When algorithms attack, does Google hear you scream?
Inside Google's search penalties gulag
Analysis One day in June 2006, search startup Foundem vanished from Google. Foundem is the developer of a "universal vertical search" technology, and currently offers comparison shopping across a range of consumer and travel categories by drilling down into vendor sites and returning details of actual flights and products. But on 26 June 2006, Google flipped a switch and all of the obvious comparison shopping keywords no longer applied for the company.
Schmidt: Nothing evil to see here...
Foundem had been effectively 'disappeared' from Google search results. A few weeks later in August, it was hit with an AdWords penalty, sending the quality score which determined Foundem's minimum AdWords bid through the floor. From paying around 5p per click for a Google sponsored link, Foundem claims it went to £5. The "quality score" is an automated assessment of the AdWords advertiser's landing page, and Foundem's had been lowered from a rating of "excellent" or "very good" to "poor" or "very poor".
The company began a series of reconsideration appeals, but it took a year of trying before senior Google AdWord Evangelist Fred Vallaeys confirmed in a conference call that Foundem had been hit by new algorithms designed to penalise certain types of vertical search sites, including price comparison and travel search. Google documentation specifically refers to penalties for these classes of site, and from the time they hit Foundem until quite recently, the documentation did not appear to require price comparison sites and travel aggregators to have done anything specifically 'wrong' to incur penalties.
Although it seems clear that specific changes made in June 2006 caused substantial damage to Foundem and other sites, a Google spokesman contacted by The Register declined to discuss specific cases and specific algorithm changes, saying only that "we make hundreds of changes annually to the search algorithm".
On vertical search penalties, the spokesman referred us to a statement provided to the Guardian earlier this year, which said: "We do not penalise specific types of site. Vertical search sites are important to us and our users - indeed vertical search sites which offer added value often come top of our search rankings. We make all of our search quality assessments based solely on relevance to our users."
When The Register referred the spokesman to Google guidelines which do indicate that Google penalises vertical search sites, he told us: "It's not vertical search sites full stop, but vertical search sites 'whose primary purpose is to send users to other shopping/travel comparison sites, rather than to provide useful content or additional search functionality'."
The hand of god?
There is a widespread view that Google's rankings are untouched by human hand, crafted impartially by machine, and machine alone. But there's much more to it than that - Google's verdicts on landing page quality are Google's opinion, and the company even says as much, sometimes. The algorithms play a part in the verdict, certainly, but algorithms are produced by humans working to policies, so you could view them as a prism through which Google's opinions are projected.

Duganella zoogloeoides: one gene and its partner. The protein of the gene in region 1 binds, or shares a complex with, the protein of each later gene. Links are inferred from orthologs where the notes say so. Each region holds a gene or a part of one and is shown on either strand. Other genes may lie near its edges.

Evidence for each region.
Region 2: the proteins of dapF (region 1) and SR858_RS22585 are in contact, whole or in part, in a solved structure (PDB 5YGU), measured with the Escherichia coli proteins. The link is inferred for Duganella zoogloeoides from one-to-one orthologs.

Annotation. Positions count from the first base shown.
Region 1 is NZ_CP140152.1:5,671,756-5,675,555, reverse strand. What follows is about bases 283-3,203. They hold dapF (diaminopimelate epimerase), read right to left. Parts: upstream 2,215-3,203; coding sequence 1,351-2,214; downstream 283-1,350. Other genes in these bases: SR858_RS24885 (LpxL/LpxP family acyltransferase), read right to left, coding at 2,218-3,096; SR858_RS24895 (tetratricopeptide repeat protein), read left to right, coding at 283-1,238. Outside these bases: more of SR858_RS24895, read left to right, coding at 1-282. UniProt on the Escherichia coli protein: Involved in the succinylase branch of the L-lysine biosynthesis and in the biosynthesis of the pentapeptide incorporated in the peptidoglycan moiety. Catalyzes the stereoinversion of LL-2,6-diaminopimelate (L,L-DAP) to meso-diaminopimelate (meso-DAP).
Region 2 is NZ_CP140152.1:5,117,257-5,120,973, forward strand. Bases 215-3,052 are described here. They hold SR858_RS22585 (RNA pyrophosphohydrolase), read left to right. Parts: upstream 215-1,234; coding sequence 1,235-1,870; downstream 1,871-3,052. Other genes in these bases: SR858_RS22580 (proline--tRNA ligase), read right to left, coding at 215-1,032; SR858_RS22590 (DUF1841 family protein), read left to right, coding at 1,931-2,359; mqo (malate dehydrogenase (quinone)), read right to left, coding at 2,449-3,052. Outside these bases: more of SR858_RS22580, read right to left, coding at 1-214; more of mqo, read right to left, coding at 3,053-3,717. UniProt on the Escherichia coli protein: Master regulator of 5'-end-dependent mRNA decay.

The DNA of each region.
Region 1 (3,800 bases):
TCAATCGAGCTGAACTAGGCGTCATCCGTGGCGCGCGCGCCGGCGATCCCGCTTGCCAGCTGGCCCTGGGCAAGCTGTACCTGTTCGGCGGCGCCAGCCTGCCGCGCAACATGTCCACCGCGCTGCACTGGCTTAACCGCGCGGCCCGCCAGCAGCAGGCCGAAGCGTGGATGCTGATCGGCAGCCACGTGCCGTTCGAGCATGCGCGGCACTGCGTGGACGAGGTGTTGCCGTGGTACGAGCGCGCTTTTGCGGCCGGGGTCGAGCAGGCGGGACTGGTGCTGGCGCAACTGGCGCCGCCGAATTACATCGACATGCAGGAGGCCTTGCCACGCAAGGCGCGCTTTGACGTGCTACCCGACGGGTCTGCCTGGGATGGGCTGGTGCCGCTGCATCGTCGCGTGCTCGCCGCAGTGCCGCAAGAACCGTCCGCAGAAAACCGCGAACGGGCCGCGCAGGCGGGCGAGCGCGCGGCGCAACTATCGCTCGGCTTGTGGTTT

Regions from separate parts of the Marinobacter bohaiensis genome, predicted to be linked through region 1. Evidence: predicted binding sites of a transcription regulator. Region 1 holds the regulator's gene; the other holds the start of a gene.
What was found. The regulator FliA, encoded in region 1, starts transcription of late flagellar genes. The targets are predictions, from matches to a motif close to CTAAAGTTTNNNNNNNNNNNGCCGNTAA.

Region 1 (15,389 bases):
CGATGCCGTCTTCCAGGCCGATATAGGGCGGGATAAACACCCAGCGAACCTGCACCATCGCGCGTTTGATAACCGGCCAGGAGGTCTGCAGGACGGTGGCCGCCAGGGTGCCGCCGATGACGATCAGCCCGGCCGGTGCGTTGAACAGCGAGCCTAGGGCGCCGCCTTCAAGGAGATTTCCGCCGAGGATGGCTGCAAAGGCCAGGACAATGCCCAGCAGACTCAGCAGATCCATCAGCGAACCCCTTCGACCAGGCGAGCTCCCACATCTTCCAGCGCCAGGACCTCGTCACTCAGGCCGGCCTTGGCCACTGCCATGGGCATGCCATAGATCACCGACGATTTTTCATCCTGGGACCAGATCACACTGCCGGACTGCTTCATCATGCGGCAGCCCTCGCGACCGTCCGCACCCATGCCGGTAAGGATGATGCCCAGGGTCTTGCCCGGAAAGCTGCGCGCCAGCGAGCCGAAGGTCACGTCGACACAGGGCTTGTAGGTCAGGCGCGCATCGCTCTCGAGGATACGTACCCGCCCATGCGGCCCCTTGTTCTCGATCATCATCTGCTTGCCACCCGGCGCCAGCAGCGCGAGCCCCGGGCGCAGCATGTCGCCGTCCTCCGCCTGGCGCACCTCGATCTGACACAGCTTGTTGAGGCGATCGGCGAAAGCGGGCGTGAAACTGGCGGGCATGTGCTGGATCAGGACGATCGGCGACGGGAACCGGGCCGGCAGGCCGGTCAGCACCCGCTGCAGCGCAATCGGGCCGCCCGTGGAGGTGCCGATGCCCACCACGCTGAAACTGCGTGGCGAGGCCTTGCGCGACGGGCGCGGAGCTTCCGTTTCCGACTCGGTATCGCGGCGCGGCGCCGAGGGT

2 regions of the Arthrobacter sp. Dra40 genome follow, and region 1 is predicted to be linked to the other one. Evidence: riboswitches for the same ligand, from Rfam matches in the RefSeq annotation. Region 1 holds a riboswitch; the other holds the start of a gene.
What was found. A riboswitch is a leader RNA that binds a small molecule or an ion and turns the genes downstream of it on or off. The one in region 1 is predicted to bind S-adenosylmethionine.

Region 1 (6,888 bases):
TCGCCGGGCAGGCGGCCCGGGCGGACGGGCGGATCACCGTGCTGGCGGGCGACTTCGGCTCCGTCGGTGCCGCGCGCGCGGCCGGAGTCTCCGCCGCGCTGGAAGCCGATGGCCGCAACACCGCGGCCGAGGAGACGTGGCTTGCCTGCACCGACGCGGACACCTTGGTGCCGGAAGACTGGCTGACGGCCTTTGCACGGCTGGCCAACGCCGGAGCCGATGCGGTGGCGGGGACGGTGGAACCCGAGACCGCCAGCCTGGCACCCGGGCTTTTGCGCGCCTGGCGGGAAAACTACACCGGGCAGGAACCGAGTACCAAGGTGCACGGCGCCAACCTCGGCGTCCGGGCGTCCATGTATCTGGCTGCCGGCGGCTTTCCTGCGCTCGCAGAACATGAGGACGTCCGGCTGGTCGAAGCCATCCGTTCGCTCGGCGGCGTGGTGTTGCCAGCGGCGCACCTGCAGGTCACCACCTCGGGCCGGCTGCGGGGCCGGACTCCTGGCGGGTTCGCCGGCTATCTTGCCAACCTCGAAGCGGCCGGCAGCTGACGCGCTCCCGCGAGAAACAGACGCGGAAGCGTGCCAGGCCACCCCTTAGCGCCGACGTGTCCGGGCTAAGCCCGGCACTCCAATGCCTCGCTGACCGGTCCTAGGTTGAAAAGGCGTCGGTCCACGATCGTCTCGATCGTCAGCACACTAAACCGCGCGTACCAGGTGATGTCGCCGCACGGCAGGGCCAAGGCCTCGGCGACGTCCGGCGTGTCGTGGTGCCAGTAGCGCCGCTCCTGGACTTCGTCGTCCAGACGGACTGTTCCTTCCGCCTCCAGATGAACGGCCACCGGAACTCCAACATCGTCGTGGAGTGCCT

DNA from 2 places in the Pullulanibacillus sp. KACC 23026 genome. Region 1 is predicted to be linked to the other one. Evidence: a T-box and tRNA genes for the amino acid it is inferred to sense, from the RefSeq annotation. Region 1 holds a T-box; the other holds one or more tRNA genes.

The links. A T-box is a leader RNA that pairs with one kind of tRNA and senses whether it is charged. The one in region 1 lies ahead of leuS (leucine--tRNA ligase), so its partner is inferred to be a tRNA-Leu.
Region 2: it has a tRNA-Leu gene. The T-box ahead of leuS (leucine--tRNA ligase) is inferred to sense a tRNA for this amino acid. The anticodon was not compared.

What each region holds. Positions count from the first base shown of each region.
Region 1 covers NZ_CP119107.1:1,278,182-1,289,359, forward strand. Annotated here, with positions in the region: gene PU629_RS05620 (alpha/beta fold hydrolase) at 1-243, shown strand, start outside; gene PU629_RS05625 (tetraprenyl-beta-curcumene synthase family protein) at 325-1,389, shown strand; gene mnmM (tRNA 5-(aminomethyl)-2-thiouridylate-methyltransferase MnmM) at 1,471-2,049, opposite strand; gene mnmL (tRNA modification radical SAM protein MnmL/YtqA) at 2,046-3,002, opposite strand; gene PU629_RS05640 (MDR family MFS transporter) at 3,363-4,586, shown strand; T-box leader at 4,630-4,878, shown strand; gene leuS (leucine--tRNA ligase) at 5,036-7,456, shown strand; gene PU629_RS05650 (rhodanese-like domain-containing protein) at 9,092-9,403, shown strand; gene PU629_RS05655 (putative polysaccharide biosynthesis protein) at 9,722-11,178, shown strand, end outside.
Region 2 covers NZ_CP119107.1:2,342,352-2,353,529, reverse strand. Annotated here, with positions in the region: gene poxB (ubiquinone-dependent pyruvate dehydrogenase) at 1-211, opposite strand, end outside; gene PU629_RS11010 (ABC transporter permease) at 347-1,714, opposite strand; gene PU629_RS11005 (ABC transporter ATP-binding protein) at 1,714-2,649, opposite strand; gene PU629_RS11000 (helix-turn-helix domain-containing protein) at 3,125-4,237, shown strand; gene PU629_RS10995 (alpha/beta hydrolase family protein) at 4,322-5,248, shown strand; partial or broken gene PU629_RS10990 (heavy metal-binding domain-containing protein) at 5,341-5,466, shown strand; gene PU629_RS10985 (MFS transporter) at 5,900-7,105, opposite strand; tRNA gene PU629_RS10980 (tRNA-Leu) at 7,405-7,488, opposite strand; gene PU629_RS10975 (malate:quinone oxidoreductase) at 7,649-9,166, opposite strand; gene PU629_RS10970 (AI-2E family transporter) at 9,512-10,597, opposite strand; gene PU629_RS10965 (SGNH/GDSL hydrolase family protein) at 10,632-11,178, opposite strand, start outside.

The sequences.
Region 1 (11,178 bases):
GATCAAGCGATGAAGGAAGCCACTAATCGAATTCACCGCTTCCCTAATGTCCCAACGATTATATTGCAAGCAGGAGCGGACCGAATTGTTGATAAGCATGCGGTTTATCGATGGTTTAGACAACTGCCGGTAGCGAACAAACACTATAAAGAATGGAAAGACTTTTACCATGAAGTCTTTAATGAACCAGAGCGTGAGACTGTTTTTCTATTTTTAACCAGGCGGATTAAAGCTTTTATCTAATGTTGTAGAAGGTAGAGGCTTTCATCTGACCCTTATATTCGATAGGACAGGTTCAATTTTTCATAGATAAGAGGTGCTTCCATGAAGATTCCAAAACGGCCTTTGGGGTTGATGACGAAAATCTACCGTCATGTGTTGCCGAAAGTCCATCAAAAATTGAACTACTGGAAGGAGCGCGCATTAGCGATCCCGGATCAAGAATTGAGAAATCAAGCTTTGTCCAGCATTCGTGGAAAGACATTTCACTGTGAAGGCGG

Google's systems are intended to catch scammers, get rich quick sites, scrapers and so on, but that presents a problem for legitimate businesses caught by them - is your business idea so dumb that you are indistinguishable from a scammer? Is the value you thought you were adding worthless in the eyes of the world? It's all very simple for the real scammer, who can just fold his tent and start a near-identical scam somewhere else on the intertubes, but it's a lot harder for the people who're collateral damage. There's nothing that SEO (Search Engine Optimisation) can do to overcome Google's penalty, and it's hard to get any kind of answers out of the company.
Foundem is acutely aware of the taint that attaches to you if you're blackballed by the world's least evil company, and brandishes awards that show that Google's opinions aren't shared by other people who might be thought to know what they're talking about. The October issue of Which? Holiday, for example, ranked Foundem third best flight comparison site in the UK, above Kayak and Kelkoo, while The Gadget Show rated it the best of the UK's 12 leading price comparison sites in December 2008.
The company has patents on its price comparison search technology, and provides services for publishing companies including Bauer Media, IPC Media and Future Publishing. So quality is very much a matter of opinion - but Google's opinion, right or wrong, is massively valuable.
Foundem's AdWords penalties were eventually removed via whitelisting in September 2007, shortly after the conference call with Vallaeys, but not before the AdWords Quality Team had twice insisted that the penalty was correct. Immediately after it was imposed in August 2006, the Team wrote: "Since the primary purpose of the site is to drive traffic to other websites, the Quality Team has decided that the initial evaluation was not in error."
And embarrassingly, on 14 August 2007, just six weeks before Google tacitly conceded by whitelisting Foundem that the evaluation had been in error: "I've confirmed that the original quality review of your site was correct, and that your current landing page quality is very poor."